This post was contributed by Stephen M. Wing, President of Corporate Voices for Working Families.

Sparking an economic revival and creating new jobs has no higher national priority. Yet as a national business membership organization representing companies who employ millions of Americans, Corporate Voices for Working Families grapples with a related and urgent imperative: A widespread “skills gap,” which leaves many employers struggling to fill job openings even as millions of Americans search for work. We regard this skills gap as one of the most pressing issues facing business competitiveness and the economic security of working families today.

In Across the Great Divide, a report Corporate Voices published this year in partnership with Civic Enterprises and others, 53 percent of business leaders surveyed said their companies face a “very or fairly major” challenge recruiting employees with the skills, education and training their business needs. Those at smaller companies, who were responsible for more than half of new jobs created in recent years, felt the skills gap most acutely: Fully 67 percent said it was difficult to find and hire the right employees.

In our view, addressing this crisis—the skills gap that limits the opportunities and dreams of too many Americans—is a necessary condition of success within a much needed economic revival.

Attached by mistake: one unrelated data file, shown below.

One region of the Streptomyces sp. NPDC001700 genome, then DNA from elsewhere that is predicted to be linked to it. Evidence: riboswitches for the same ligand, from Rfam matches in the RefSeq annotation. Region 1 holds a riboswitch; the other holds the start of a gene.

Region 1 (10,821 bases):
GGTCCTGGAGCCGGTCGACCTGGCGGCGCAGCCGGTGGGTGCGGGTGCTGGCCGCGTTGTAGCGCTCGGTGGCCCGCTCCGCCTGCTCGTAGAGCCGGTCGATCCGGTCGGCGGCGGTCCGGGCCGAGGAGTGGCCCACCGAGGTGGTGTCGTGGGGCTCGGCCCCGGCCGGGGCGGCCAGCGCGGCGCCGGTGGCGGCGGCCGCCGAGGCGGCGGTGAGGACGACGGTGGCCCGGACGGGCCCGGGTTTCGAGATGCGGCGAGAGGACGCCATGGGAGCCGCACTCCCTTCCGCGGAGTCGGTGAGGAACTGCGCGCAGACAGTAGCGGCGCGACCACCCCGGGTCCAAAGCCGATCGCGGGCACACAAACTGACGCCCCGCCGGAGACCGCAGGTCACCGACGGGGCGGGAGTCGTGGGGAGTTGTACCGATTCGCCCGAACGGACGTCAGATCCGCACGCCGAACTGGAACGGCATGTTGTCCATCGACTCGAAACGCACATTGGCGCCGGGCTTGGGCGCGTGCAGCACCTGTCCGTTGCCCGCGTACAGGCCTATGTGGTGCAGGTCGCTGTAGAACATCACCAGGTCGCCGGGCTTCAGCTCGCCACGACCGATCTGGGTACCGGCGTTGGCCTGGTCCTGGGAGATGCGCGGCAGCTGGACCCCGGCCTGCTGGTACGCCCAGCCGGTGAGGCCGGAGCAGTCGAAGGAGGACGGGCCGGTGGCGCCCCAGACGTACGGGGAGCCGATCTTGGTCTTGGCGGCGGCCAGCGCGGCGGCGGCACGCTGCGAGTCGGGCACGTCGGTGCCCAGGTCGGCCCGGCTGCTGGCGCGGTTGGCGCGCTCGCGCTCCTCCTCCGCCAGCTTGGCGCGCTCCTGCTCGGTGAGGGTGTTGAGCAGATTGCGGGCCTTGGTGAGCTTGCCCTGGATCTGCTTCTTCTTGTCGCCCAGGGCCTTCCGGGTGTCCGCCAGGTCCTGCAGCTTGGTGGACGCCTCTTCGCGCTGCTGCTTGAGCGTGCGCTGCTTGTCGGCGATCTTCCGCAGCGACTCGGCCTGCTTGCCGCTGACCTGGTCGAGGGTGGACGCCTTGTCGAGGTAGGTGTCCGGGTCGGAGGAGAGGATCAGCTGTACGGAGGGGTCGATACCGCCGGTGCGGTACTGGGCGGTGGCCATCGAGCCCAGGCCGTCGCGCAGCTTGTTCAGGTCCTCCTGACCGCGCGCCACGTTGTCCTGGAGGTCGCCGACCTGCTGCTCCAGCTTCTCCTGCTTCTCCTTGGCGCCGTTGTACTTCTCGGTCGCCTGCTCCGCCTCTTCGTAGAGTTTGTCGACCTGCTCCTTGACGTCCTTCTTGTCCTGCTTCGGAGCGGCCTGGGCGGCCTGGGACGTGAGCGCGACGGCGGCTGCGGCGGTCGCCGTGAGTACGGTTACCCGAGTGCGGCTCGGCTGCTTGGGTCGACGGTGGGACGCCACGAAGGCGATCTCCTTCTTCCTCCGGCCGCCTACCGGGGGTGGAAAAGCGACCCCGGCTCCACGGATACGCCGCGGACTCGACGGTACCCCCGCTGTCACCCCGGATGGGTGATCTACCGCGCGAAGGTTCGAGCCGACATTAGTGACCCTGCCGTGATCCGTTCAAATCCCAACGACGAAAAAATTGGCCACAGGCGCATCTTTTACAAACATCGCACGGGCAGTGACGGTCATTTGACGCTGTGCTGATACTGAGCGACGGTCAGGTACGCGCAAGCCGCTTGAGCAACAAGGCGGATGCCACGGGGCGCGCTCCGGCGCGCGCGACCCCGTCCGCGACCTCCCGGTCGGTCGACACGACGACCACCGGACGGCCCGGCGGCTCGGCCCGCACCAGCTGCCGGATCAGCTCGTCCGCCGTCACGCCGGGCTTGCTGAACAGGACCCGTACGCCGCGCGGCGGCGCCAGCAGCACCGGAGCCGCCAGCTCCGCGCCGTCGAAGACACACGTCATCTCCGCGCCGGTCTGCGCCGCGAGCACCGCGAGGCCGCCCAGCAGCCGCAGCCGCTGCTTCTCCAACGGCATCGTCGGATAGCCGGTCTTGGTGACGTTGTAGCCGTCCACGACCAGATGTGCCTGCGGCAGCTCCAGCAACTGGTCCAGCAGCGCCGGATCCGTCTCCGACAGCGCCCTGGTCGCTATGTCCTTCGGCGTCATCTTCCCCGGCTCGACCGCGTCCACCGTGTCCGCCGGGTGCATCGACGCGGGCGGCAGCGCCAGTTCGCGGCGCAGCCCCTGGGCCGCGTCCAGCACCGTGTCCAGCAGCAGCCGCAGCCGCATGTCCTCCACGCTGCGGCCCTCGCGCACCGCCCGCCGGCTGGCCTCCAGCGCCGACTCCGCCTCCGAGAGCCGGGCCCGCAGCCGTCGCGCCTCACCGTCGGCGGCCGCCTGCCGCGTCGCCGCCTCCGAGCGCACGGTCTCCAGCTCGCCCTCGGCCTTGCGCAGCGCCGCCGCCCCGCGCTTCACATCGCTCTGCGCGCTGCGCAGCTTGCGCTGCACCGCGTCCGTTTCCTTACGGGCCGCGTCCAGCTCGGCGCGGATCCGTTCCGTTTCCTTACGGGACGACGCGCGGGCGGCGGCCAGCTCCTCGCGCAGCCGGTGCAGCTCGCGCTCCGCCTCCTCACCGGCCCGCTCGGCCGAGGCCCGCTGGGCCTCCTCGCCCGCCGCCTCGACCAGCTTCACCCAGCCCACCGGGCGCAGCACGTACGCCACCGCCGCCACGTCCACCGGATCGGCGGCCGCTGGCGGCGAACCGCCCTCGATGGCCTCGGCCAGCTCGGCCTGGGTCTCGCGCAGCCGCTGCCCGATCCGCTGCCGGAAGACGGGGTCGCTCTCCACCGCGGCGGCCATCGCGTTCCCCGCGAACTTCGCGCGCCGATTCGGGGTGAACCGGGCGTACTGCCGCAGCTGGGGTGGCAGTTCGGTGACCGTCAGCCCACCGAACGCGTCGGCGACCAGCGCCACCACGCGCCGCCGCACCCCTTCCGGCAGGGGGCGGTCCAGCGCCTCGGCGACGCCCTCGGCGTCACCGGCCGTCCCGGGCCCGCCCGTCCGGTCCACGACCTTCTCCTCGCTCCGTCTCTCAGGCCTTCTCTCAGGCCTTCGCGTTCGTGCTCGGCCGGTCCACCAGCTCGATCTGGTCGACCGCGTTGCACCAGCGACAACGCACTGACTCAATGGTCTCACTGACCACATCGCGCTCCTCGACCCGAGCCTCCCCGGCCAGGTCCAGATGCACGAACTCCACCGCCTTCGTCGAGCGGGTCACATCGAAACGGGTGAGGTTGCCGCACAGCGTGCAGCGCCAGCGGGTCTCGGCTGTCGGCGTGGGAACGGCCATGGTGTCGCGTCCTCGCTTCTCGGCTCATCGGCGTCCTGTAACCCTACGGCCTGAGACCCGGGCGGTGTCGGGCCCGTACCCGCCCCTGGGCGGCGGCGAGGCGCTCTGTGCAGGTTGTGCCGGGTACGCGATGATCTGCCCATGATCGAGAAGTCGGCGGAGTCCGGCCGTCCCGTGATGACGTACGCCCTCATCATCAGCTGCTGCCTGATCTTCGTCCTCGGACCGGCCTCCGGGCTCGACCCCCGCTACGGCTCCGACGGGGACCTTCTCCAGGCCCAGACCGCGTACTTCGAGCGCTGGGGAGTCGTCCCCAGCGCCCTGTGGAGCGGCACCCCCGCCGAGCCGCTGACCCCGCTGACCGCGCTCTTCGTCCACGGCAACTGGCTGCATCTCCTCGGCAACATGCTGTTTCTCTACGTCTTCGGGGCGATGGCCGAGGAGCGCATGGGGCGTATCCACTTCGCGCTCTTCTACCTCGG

We know America’s greatest resource has always been the talent of its people and the innovation of its businesses.  That’s why we are proud to be part of Opportunity Nation, an unprecedented broad-based non-partisan coalition of public, private, civilian and military organizations creating and advocating for better skills, better jobs and better communities.

We believe that only by including employers as true partners and utilizing their expertise can we meet Opportunity Nation’s campaign goals of promoting opportunity, social mobility and the American dream.  Businesses know best the skills needed in employees and are the importance lynchpin in the creation of enterprising pathways that connect, cultivate and sustain previously untapped talent, or disconnected youth, with the skills needed to succeed on the job.